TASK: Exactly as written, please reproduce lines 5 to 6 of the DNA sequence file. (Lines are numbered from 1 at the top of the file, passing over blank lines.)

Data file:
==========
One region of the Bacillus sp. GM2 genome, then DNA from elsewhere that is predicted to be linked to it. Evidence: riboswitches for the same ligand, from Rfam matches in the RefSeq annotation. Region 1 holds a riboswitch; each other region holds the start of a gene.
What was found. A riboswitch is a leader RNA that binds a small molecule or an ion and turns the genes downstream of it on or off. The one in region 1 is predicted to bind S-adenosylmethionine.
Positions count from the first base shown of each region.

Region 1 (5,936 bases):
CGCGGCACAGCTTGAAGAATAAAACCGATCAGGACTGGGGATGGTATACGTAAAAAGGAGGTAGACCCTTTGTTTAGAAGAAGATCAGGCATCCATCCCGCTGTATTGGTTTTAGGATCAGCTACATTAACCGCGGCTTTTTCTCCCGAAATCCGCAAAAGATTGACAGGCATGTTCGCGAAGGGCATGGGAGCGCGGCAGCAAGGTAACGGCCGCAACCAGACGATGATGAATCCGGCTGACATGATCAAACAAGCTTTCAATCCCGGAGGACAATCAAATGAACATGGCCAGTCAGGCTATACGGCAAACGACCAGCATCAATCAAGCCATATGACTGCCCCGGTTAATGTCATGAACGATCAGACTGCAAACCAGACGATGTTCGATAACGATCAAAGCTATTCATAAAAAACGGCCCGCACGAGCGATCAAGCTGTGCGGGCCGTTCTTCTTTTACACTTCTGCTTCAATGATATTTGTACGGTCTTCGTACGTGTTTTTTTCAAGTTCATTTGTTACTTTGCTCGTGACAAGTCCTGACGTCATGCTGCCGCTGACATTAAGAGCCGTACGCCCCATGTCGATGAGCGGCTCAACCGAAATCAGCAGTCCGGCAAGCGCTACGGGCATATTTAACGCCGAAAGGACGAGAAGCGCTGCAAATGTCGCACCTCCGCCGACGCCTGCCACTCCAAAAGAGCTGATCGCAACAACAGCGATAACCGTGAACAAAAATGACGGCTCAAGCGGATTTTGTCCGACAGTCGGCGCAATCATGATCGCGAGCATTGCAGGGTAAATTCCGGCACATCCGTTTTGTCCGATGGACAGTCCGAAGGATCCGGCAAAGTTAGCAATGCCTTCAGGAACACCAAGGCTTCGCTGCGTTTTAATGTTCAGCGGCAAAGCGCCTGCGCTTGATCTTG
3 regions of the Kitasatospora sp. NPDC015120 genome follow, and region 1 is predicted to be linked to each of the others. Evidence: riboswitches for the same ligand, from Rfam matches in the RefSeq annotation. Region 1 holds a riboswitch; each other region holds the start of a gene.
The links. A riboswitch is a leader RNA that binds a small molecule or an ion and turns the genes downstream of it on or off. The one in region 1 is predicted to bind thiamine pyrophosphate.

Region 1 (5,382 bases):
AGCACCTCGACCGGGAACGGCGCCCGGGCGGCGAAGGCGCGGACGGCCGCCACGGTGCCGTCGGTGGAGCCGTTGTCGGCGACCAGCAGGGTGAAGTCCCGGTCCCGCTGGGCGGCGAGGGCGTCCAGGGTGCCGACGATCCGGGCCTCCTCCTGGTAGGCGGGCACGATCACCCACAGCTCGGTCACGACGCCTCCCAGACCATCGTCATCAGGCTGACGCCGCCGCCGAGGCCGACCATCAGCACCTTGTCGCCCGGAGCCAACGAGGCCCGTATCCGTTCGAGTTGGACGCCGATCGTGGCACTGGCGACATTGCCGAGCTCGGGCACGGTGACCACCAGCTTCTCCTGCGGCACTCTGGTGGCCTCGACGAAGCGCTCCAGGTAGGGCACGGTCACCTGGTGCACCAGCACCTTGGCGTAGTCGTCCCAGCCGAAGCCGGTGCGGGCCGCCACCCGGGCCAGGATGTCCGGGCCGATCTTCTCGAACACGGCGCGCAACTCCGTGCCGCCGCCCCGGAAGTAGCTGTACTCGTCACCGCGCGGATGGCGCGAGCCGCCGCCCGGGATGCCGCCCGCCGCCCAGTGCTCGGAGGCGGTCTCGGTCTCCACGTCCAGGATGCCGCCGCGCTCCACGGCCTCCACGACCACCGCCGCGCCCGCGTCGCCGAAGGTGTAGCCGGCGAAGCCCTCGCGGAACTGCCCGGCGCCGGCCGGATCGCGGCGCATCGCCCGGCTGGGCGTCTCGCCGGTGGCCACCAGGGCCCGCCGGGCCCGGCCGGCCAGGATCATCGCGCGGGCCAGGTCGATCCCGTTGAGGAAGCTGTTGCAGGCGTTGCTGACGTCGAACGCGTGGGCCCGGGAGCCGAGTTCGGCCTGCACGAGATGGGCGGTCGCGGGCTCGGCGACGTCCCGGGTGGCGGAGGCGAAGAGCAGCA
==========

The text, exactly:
CGCGGCACAGCTTGAAGAATAAAACCGATCAGGACTGGGGATGGTATACGTAAAAAGGAGGTAGACCCTTTGTTTAGAAGAAGATCAGGCATCCATCCCGCTGTATTGGTTTTAGGATCAGCTACATTAACCGCGGCTTTTTCTCCCGAAATCCGCAAAAGATTGACAGGCATGTTCGCGAAGGGCATGGGAGCGCGGCAGCAAGGTAACGGCCGCAACCAGACGATGATGAATCCGGCTGACATGATCAAACAAGCTTTCAATCCCGGAGGACAATCAAATGAACATGGCCAGTCAGGCTATACGGCAAACGACCAGCATCAATCAAGCCATATGACTGCCCCGGTTAATGTCATGAACGATCAGACTGCAAACCAGACGATGTTCGATAACGATCAAAGCTATTCATAAAAAACGGCCCGCACGAGCGATCAAGCTGTGCGGGCCGTTCTTCTTTTACACTTCTGCTTCAATGATATTTGTACGGTCTTCGTACGTGTTTTTTTCAAGTTCATTTGTTACTTTGCTCGTGACAAGTCCTGACGTCATGCTGCCGCTGACATTAAGAGCCGTACGCCCCATGTCGATGAGCGGCTCAACCGAAATCAGCAGTCCGGCAAGCGCTACGGGCATATTTAACGCCGAAAGGACGAGAAGCGCTGCAAATGTCGCACCTCCGCCGACGCCTGCCACTCCAAAAGAGCTGATCGCAACAACAGCGATAACCGTGAACAAAAATGACGGCTCAAGCGGATTTTGTCCGACAGTCGGCGCAATCATGATCGCGAGCATTGCAGGGTAAATTCCGGCACATCCGTTTTGTCCGATGGACAGTCCGAAGGATCCGGCAAAGTTAGCAATGCCTTCAGGAACACCAAGGCTTCGCTGCGTTTTAATGTTCAGCGGCAAAGCGCCTGCGCTTGATCTTG
3 regions of the Kitasatospora sp. NPDC015120 genome follow, and region 1 is predicted to be linked to each of the others. Evidence: riboswitches for the same ligand, from Rfam matches in the RefSeq annotation. Region 1 holds a riboswitch; each other region holds the start of a gene.